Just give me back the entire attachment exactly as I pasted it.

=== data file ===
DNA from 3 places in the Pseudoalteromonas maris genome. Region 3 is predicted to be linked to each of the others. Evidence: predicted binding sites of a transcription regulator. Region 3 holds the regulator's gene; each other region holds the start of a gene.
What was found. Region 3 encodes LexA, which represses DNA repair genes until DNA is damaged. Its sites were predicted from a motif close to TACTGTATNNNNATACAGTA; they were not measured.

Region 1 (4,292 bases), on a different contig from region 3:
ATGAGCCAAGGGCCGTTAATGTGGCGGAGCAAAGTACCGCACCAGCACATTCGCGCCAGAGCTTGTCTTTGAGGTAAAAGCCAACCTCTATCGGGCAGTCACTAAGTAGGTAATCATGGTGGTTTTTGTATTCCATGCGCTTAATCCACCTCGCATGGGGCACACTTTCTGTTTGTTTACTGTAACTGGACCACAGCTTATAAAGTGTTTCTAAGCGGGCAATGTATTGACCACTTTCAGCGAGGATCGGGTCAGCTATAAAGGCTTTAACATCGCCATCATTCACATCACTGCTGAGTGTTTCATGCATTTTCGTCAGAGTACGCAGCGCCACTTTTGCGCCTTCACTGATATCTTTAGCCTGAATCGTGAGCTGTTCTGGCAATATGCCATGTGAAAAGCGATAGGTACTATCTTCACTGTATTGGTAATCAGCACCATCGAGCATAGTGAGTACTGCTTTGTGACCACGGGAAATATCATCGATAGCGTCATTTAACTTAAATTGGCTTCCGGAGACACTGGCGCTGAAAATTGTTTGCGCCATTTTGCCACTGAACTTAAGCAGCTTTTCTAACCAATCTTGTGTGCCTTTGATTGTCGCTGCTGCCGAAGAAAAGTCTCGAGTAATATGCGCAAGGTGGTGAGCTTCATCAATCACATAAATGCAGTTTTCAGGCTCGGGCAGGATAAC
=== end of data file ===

DNA from 3 places in the Pseudoalteromonas maris genome. Region 3 is predicted to be linked to each of the others. Evidence: predicted binding sites of a transcription regulator. Region 3 holds the regulator's gene; each other region holds the start of a gene.
What was found. Region 3 encodes LexA, which represses DNA repair genes until DNA is damaged. Its sites were predicted from a motif close to TACTGTATNNNNATACAGTA; they were not measured.

Region 1 (4,292 bases), on a different contig from region 3:
ATGAGCCAAGGGCCGTTAATGTGGCGGAGCAAAGTACCGCACCAGCACATTCGCGCCAGAGCTTGTCTTTGAGGTAAAAGCCAACCTCTATCGGGCAGTCACTAAGTAGGTAATCATGGTGGTTTTTGTATTCCATGCGCTTAATCCACCTCGCATGGGGCACACTTTCTGTTTGTTTACTGTAACTGGACCACAGCTTATAAAGTGTTTCTAAGCGGGCAATGTATTGACCACTTTCAGCGAGGATCGGGTCAGCTATAAAGGCTTTAACATCGCCATCATTCACATCACTGCTGAGTGTTTCATGCATTTTCGTCAGAGTACGCAGCGCCACTTTTGCGCCTTCACTGATATCTTTAGCCTGAATCGTGAGCTGTTCTGGCAATATGCCATGTGAAAAGCGATAGGTACTATCTTCACTGTATTGGTAATCAGCACCATCGAGCATAGTGAGTACTGCTTTGTGACCACGGGAAATATCATCGATAGCGTCATTTAACTTAAATTGGCTTCCGGAGACACTGGCGCTGAAAATTGTTTGCGCCATTTTGCCACTGAACTTAAGCAGCTTTTCTAACCAATCTTGTGTGCCTTTGATTGTCGCTGCTGCCGAAGAAAAGTCTCGAGTAATATGCGCAAGGTGGTGAGCTTCATCAATCACATAAATGCAGTTTTCAGGCTCGGGCAGGATAAC